Tuesday, July 16, 2019

Dispatch from the Cascadia Subduction Zone

Am I alive? I was told I was but there was no way
of proving it. After years of documenting
the various parking lots and waiting rooms
I’d spent so much of my life skulking around
the edges of, after years of withering
under the condescending smiles of the Shirley girls
as they posed coyly at the fringes
of their color-corrected ropes,
smiling as if at a little boy lighting his first cigarette,
the earth shrugged and let us slip through its fingers.
I was already about half buried
when the slide commenced.
Never stood a chance. Only choice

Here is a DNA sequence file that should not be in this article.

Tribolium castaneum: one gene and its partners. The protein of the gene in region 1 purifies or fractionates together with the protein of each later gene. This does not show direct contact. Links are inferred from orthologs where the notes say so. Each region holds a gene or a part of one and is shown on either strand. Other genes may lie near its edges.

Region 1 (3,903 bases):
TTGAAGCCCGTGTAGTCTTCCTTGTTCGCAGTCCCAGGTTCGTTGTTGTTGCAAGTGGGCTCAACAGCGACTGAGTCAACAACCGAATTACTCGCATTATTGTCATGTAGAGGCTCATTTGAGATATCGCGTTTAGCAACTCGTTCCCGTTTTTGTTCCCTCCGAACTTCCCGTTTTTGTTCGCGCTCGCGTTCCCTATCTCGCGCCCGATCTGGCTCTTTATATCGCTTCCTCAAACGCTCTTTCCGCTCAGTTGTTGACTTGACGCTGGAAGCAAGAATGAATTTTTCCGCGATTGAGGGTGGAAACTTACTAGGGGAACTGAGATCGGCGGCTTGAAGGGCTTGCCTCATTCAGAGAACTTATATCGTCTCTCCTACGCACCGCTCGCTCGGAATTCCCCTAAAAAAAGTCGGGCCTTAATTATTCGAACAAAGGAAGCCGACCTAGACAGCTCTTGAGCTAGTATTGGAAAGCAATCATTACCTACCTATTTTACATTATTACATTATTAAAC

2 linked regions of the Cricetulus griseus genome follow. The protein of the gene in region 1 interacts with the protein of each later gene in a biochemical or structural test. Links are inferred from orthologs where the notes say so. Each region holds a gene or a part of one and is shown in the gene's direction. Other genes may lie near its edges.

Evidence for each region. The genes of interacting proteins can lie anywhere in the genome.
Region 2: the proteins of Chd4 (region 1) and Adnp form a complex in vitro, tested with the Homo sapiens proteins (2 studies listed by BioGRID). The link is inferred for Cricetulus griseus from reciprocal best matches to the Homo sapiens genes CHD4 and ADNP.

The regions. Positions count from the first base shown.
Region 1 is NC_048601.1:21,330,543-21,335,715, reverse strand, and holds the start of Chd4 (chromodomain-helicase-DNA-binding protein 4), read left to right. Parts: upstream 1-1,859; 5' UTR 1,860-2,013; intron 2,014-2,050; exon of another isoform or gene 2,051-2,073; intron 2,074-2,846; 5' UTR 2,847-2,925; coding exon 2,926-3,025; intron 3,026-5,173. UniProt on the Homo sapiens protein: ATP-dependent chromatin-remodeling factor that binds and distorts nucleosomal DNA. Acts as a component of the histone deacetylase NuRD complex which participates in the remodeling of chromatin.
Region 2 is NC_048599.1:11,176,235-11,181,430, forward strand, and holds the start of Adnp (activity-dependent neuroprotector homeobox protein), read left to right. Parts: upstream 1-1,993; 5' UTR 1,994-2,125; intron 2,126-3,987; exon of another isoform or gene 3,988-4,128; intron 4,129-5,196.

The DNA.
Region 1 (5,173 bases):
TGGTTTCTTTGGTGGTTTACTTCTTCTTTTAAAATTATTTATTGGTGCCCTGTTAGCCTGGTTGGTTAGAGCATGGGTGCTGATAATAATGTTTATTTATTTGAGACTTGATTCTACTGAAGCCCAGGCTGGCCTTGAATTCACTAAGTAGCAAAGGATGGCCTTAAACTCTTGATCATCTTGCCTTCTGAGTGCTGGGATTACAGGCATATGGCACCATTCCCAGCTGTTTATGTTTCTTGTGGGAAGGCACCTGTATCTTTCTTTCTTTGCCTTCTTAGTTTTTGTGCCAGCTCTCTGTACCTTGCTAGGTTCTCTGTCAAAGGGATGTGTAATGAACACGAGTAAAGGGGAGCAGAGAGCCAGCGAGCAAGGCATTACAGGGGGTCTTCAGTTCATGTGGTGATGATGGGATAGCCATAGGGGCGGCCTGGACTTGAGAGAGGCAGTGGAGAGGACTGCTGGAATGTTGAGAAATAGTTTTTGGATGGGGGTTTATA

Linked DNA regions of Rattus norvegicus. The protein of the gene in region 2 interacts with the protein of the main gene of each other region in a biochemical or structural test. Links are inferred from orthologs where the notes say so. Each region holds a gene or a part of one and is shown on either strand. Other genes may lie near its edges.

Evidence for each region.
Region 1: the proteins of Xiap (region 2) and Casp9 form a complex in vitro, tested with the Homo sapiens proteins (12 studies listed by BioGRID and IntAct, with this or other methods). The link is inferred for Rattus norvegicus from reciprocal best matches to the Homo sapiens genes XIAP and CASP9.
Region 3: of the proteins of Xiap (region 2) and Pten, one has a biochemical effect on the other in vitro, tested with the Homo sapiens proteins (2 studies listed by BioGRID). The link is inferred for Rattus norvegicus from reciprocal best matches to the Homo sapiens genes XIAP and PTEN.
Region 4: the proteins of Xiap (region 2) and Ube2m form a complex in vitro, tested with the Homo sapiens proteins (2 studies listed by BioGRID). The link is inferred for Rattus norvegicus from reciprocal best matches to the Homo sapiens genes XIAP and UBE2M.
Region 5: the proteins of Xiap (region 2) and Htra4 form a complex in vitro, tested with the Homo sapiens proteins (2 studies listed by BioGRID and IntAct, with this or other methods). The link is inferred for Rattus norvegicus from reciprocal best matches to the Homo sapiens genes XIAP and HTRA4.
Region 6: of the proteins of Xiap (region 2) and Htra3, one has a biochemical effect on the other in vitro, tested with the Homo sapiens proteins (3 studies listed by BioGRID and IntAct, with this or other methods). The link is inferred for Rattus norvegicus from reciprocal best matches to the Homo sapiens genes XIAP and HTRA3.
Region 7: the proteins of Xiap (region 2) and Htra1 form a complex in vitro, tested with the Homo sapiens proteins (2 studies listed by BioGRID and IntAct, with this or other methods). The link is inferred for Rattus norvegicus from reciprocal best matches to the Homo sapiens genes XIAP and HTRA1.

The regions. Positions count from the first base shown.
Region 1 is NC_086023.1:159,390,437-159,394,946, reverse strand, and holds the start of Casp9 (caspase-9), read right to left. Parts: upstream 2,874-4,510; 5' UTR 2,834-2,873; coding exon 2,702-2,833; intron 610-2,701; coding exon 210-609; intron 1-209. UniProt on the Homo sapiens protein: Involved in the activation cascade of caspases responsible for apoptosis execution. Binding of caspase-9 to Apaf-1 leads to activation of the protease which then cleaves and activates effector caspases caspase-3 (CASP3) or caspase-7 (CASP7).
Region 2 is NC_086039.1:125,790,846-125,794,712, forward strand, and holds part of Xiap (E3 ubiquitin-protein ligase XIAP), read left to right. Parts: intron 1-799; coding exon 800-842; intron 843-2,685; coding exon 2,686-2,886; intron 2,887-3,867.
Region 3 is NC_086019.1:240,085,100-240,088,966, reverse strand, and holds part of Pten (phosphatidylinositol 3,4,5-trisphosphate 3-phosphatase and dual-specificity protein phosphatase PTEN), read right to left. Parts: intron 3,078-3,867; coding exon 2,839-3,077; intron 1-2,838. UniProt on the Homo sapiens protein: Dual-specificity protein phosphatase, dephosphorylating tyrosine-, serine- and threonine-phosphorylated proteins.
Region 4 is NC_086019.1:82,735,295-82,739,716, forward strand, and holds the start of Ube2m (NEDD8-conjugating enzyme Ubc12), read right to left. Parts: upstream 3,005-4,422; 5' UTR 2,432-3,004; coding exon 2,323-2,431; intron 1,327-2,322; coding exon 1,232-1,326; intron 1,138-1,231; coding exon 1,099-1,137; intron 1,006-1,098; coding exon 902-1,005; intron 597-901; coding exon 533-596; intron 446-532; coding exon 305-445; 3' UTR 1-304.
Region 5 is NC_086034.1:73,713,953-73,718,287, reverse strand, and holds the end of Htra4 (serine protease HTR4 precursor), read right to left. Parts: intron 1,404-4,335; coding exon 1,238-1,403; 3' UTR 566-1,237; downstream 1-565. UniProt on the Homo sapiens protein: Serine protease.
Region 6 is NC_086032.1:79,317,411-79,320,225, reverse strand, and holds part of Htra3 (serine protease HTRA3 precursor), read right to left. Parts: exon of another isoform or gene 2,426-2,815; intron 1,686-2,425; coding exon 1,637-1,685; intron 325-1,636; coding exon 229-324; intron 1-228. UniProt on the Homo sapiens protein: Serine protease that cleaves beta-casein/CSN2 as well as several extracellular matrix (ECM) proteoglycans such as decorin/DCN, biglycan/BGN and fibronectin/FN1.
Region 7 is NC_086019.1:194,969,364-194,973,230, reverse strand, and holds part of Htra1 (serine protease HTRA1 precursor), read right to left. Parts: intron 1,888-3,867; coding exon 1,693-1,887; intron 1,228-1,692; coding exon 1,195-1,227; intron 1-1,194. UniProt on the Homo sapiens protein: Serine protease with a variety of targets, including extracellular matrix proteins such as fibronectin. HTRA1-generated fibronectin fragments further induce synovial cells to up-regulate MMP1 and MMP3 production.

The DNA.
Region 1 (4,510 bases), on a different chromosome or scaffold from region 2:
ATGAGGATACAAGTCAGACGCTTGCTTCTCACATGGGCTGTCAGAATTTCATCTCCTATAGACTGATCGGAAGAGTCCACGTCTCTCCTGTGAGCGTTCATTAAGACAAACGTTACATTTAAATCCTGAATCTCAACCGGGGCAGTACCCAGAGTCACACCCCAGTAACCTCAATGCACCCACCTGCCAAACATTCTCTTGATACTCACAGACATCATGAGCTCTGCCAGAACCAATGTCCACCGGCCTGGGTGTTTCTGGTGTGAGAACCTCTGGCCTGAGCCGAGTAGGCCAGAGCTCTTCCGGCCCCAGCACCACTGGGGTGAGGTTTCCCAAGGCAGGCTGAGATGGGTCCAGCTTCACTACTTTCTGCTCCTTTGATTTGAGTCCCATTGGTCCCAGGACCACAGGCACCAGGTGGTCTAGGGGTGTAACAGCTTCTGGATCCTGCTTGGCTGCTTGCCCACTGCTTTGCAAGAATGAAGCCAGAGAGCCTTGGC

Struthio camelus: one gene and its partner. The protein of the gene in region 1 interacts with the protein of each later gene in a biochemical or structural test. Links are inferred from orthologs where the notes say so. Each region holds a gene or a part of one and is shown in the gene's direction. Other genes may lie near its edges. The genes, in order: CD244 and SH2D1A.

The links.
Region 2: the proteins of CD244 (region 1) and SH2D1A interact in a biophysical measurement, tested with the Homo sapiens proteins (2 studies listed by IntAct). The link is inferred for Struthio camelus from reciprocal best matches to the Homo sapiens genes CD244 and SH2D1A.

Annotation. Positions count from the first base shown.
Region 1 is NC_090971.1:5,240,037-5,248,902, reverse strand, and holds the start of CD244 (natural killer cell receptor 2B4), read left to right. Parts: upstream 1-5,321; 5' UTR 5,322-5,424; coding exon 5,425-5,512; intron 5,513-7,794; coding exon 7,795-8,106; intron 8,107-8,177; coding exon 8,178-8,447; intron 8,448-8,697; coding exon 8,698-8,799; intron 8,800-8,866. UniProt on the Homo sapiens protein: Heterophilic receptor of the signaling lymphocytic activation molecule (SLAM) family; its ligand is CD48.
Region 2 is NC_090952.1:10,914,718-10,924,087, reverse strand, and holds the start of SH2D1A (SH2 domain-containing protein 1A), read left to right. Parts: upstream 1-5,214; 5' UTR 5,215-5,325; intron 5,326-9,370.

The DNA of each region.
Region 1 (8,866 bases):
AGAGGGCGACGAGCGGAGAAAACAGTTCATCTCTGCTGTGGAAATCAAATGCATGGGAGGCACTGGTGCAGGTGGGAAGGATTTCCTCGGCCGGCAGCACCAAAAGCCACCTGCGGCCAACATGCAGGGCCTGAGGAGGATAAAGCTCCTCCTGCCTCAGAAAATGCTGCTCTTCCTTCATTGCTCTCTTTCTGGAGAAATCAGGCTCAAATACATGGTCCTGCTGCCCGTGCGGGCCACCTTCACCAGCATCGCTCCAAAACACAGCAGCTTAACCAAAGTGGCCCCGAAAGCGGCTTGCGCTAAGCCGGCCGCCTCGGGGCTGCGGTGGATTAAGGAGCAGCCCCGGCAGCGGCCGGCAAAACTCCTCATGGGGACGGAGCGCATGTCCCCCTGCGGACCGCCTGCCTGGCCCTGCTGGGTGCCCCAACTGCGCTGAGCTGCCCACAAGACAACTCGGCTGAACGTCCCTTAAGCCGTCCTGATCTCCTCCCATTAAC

was to try to eat my way out, chew a path
through my neighbors, my comrades, my fellow working stiffs.
It could always be worse. Even at my lowest point
I could still feel the squish and crush of bodies beneath me.
I never hit the true bottom. What was down there, anyways?
Bedrock, concrete? A metal grate
to allow the blood and pulp to drain?
An ocean of magma? I look up
but my view is blocked by asses, backs,
flopping appendages, fingers scrabbling to climb.
I no longer hear the low, constant drone.
I catch glimpses of light but it’s not the sun,
it’s the flame of something burning high above,
sending down an occasional spray of sparks
and we open our mouths so they may singe our tongues.

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